- The Washington Times - Monday, February 21, 2000

The Air Force and Navy are producing combat pilots of "degraded skill and quality" due to aging aircraft and a shortage of flying hours, a congressional report charges.

"At our premier air combat training facilities we have too few instructor pilots, too few aircraft for them to fly; old, sometimes structurally failing aircraft …," said the report compiled by a senior Senate defense staffer.

"These aging aircraft are inadequately supplied with spare parts and they routinely lack basic weapon system components that student pilots will be required to use in combat."

The report, now being circulated to key lawmakers as they write the fiscal 2001 defense budget, was based on the Senate defense staffer's inspection of the Air Force's and Navy's key air combat training centers in Nevada: Nellus Air Force Base and Fallon Naval Air Station, home to the Naval Strike and Air Warfare Center. These two desert bases provided pre-deployment pilots vast airspace to practice demanding aerial combat and air-to-ground warfare.

The Pentagon has been beset with combat readiness problems since 1997, when an increased number of overseas missions and shrinking defense budgets combined to create personnel and equipment shortfalls.

Today, Defense Secretary William S. Cohen and the service chiefs contend the downward cycle has been reversed by two straight years of arms budget increases.

But the Senate defense staffer found the new money has not trickled down to these two important bases.

"Student pilots, while highly professional, are coming to these training facilities with less flying experience and proficiency than previously, and more and more time is used to bring them up to minimum levels of skills," the report states. "Given the inadequate material support and the diminished time routinely available to give pilots complete combat-ready skills, we are producing a combat pilot cohort that, while not second-rate, compares poorly to what the Navy and Air Force have produced in the past."

Among the report's findings:

* Air Force pilots are missing their normal training rotation at Nellis because they are on peacekeeping duty abroad.

* Neither Nellis nor Fallon has an adequate number of "aggressor" aircraft to mimic enemy tactics.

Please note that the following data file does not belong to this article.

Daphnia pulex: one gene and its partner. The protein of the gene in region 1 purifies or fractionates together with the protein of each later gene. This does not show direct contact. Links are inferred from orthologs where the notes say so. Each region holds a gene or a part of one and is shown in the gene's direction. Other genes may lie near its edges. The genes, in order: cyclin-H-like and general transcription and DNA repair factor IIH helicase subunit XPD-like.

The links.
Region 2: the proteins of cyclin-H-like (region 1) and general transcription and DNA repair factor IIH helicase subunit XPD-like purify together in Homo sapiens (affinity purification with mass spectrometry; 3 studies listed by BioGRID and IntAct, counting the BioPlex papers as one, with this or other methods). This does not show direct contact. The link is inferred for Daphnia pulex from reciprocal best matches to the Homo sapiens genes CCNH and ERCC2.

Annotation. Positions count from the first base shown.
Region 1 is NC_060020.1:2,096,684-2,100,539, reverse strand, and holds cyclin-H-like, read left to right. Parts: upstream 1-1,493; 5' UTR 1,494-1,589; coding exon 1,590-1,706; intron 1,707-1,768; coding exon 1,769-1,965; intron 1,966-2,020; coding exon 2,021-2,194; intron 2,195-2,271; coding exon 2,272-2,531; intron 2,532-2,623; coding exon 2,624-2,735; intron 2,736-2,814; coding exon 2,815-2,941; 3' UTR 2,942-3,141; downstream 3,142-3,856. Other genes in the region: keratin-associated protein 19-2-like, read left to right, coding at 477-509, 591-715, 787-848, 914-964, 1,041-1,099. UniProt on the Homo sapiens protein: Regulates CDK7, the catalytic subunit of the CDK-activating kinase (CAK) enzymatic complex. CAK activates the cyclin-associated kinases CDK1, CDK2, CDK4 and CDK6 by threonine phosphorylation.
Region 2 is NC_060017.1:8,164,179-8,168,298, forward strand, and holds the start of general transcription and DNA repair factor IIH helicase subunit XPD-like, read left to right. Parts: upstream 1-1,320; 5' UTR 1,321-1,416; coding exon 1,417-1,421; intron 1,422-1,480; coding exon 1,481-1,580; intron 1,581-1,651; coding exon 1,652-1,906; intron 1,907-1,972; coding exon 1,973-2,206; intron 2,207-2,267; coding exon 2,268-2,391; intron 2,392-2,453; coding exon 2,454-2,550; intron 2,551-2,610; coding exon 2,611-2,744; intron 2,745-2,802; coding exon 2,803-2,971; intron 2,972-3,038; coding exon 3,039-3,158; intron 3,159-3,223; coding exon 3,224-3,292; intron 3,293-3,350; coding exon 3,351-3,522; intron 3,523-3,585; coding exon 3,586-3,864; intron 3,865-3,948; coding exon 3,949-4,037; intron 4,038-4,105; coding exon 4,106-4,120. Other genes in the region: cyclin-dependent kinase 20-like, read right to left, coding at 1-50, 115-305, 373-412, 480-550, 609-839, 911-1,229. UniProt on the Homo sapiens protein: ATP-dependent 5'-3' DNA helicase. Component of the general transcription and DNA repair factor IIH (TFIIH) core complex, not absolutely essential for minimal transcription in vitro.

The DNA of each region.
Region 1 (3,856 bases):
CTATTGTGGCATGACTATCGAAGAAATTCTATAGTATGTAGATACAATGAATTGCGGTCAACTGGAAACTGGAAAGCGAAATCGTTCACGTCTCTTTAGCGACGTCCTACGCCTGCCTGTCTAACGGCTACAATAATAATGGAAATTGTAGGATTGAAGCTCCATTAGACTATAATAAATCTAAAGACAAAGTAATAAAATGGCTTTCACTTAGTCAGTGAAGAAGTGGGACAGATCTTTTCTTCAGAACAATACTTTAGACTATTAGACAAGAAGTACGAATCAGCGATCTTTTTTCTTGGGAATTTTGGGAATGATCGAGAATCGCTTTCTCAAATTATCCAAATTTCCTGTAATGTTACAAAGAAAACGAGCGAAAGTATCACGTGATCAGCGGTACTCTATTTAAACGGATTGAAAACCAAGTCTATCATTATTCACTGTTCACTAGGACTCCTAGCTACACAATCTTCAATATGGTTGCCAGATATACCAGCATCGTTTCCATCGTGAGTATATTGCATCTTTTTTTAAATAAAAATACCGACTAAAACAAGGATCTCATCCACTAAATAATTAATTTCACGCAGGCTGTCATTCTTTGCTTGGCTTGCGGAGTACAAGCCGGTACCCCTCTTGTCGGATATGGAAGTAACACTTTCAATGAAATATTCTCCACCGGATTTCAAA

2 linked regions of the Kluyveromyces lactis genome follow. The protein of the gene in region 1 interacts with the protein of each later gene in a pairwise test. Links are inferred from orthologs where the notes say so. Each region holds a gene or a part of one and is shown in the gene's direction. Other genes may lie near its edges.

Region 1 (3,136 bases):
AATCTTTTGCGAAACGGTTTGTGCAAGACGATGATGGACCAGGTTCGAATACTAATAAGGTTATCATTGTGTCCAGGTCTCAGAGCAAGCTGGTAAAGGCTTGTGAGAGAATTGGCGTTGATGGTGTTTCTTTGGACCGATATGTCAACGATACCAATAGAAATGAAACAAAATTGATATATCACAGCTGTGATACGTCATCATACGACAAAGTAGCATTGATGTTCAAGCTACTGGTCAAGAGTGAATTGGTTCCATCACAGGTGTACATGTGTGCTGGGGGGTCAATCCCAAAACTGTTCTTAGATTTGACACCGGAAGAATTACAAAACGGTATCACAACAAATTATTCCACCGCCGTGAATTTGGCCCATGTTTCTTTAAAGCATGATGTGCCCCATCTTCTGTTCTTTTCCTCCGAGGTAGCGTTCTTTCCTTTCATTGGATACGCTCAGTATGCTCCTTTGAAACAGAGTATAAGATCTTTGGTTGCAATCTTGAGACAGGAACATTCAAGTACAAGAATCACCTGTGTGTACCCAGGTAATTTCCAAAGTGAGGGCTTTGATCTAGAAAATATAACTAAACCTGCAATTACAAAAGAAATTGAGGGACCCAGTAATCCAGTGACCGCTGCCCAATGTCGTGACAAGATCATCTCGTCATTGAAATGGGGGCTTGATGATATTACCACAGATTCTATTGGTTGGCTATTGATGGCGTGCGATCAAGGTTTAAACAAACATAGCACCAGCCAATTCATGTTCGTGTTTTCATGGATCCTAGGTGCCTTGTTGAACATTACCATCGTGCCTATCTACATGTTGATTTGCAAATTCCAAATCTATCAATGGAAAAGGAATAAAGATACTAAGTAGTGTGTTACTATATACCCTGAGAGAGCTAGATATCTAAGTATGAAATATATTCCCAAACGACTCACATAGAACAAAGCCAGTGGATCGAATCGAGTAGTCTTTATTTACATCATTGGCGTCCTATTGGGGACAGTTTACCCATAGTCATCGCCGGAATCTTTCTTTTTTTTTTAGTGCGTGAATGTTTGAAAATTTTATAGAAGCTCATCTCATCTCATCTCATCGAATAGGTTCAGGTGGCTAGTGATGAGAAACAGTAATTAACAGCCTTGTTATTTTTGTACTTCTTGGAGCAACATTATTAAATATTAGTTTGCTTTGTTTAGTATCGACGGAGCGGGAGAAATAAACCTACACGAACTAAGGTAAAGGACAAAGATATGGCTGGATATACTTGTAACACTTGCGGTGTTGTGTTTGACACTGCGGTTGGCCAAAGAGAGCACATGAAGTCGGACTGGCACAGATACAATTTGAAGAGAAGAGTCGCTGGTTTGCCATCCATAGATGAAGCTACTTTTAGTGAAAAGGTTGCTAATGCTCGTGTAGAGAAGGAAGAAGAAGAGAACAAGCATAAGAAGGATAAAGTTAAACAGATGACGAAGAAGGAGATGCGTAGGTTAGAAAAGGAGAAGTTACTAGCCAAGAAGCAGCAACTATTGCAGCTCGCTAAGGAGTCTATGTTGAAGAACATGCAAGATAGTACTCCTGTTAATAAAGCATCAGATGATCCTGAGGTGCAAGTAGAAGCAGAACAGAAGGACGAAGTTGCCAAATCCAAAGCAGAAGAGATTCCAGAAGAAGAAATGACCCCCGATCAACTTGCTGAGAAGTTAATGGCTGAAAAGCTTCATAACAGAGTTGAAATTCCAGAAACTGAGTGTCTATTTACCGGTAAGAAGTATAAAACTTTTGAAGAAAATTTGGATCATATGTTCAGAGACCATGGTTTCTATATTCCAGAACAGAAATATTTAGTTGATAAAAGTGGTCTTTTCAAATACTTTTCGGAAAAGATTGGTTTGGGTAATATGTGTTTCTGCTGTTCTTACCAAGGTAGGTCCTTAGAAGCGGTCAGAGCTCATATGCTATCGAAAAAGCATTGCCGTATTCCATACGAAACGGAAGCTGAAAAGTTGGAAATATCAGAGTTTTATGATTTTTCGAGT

* Nellis' contingent of F-15E ground-attack fighters can generate only half the daily flights needed. "A-10s [tanker killer jets] are all quite old and are experiencing frequent engine and gun problems. The aircraft in better shape are frequently sucked out by operational units… . The spare parts to keep these maintenance-hungry aircraft operating are simply not available."

* Both bases lack sufficient numbers of high-tech targeting attachments so pilots can drop laser-guided bombs.

"At Nellis, instructors emphasized the importance of using real munitions in air-to-ground operations, not training rounds and certainly not simulations. The budget, however, simply does not allow it… . Both Navy and Air Force pilots are sent back out to operational units without sufficient amounts of experience in delivering basic types of live guided munitions."

The report concludes that millions of readiness dollars appropriated by Congress the past two years have yet to show up in the form of new spare parts. And, rebutting Pentagon claims, the report says operational units are facing some of the same parts shortages as rear-echelon forces.

The report said cannibalization rates taking parts from one airplane to fix others is on the increase militarywide.

Mr. Cohen conceded before the Senate Armed Services Committee this month that it's taking 18 months to two years for spare parts to start showing up at the unit level.

"It has a very demoralizing impact when they have to cannibalize various pieces of equipment to keep things running," he testified. "We are trying to address that by continuing to put money into spare parts and to try to narrow that gap in terms of the spare parts. Part of the problem is that some of the suppliers are no longer in business. So it requires the start-up of a new company with the new types of tooling, and it takes time to get that into the field."

The spare-parts lag time has caught the attention of two powerful House Republicans, Rep. C.W. "Bill" Young of Florida, House Appropriations Committee chairman, and Rep. Jerry Lewis of California, who heads the panel's defense subcommittee.

The two asked the General Accounting Office to investigate the spare parts shortfall, saying it's the prime complaint of troops.

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